indenture


indenture
/indentyar/ In business financing, a written agreement under which bonds and debentures are issued, setting forth form of bond, maturity date, amount of issue, description of pledged assets, interest rate, and other terms. Typically, the contract is entered into between the corporation and an indenture trustee whose responsibility is to protect the bondholders. The indenture often constitutes a mortgage on specified corporate property to secure the bonds.
- deed indented
In real estate conveyancing, a deed to which two or more persons are parties, and in which these enter into reciprocal and corresponding grants or obligations towards each other; whereas a deed-poll is properly one in which only the party making it executes it, or binds himself by it as a deed, though the grantors or grantees therein may be several in number.
See indent.
In bankruptcy law, indenture means mortgage, deed of trust, or indenture, under which there is outstanding a security, other than a voting-trust certificate, constituting a claim against the debtor, a claim secured by a lien on any of the debtor's property, or an equity security of the debtor. Bankruptcy Code, No. 101
@ indenture of a fine
In old English law, indentures made and engrossed at the chirographer's office and delivered to the cognizor and the cognizee, usually beginning with the words: "Haec est finalis concordia." And then reciting the whole proceedings at length. 2 Bl.Comm. 351
@ indenture of trust
@ indenture trustee
Person or institution named in a trust indenture and charged with holding legal title to the trust property and with carrying out the terms of the indenture. Trustee under an indenture. Bankruptcy Code, No. 101
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Black's law dictionary. . 1990.

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  • indenture — in·den·ture /in den chər/ n [Old French endenture an indented document, from endenter to indent (divide a document into sections with irregular edges that can be matched for authentication), from en thoroughly + dent tooth] 1: a document stating… …   Law dictionary

  • Indenture — In*den ture, v. t. [imp. & p. p. {Indentured}; p. pr. & vb. n. {Indenturing}.] [1913 Webster] 1. To indent; to make hollows, notches, or wrinkles in; to furrow. [1913 Webster] Though age may creep on, and indenture the brow. Woty. [1913 Webster]… …   The Collaborative International Dictionary of English

  • indenture — Any deed, written contract or sealed agreement. (Dictionary of Canadian Bankruptcy Terms) Under Title 11 U.S.C. Section 101: (28) The term indenture means mortgage, deed of trust, or indenture, under which there is outstanding a security, other… …   Glossary of Bankruptcy

  • indenture — (n.) contract for services, late 14c., from Anglo Fr. endenture, O.Fr. endenteure indentation, from endenter (see INDENT (Cf. indent)). Such contracts (especially between master craftsmen and apprentices) were written in full identical versions… …   Etymology dictionary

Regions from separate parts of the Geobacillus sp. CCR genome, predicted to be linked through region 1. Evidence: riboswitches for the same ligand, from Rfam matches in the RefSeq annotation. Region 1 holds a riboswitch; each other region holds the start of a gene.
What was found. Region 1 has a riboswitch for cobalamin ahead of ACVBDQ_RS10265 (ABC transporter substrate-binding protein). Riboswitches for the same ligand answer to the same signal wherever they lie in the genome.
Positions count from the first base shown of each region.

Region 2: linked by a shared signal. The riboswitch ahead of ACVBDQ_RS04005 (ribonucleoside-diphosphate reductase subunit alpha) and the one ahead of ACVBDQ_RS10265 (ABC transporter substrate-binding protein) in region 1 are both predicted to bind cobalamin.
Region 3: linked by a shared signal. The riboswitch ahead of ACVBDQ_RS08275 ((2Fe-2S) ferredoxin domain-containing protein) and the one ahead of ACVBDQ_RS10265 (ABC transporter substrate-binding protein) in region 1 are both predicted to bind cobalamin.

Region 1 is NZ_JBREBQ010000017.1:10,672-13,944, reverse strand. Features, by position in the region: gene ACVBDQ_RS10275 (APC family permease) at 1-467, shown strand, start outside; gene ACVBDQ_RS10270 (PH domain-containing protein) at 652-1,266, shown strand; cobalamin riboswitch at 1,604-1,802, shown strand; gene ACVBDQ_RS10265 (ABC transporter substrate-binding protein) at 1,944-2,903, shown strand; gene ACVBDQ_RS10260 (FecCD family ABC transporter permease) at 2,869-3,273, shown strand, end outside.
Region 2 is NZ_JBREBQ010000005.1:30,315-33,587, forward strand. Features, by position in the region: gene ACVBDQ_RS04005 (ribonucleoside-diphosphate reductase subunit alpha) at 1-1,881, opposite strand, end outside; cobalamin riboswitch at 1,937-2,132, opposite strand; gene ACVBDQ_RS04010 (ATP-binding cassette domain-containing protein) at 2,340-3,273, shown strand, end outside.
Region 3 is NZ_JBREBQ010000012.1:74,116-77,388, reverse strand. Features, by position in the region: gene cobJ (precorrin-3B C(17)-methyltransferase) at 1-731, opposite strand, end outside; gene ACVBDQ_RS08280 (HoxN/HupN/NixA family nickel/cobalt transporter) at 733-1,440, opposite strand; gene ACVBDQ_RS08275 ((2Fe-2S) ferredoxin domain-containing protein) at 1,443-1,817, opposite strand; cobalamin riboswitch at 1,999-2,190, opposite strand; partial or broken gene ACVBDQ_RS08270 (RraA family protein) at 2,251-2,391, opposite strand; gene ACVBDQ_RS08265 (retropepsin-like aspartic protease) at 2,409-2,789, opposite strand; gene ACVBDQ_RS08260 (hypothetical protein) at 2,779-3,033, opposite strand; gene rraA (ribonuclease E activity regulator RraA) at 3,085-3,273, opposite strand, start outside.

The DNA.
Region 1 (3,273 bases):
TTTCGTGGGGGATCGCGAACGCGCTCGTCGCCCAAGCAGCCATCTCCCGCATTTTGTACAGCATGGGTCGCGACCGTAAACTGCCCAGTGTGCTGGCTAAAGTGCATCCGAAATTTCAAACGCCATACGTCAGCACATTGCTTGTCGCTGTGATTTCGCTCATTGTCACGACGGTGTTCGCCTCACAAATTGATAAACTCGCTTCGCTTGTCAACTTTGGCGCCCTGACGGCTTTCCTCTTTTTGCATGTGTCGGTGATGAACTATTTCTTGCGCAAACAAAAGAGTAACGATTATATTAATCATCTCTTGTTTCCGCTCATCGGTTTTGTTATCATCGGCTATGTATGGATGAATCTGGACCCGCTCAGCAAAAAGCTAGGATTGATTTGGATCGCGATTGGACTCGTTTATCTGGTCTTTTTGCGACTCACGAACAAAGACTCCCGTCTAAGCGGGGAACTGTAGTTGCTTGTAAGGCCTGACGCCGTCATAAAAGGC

• indenture — ► NOUN 1) a formal agreement, contract, or list, formerly one of which copies with indented edges were made for the contracting parties. 2) an agreement binding an apprentice to a master. 3) historical a contract by which a person agreed to work… …   English terms dictionary

  • indenture — [in den′chər] n. [ME endenture < OFr & < ML indentura: see INDENT1: now used also as if < INDENT2] 1. Now Rare INDENTATION 2. a written contract or agreement: originally, it was in duplicate, the two copies having correspondingly notched …   English World dictionary

  • Indenture — In*den ture (?; 135), n. [OE. endenture, OF. endenture, LL. indentura a deed in duplicate, with indented edges. See the Note below. See {Indent}.] [1913 Webster] 1. The act of indenting, or state of being indented. [1913 Webster] 2. (Law) A… …   The Collaborative International Dictionary of English

  • Indenture — In*den ture, v. i. To run or wind in and out; to be cut or notched; to indent. Heywood. [1913 Webster] …   The Collaborative International Dictionary of English

  • indenture — /indentyar/ In business financing, a written agreement under which bonds and debentures are issued, setting forth form of bond, maturity date, amount of issue, description of pledged assets, interest rate, and other terms. Typically, the contract …   Black's law dictionary

  • Indenture — NOTOC An Indenture is a legal contract between two parties, particularly for indentured labour or a term of apprenticeship but also for certain land transactions. The term comes from the medieval English indenture of retainer cite… …   Wikipedia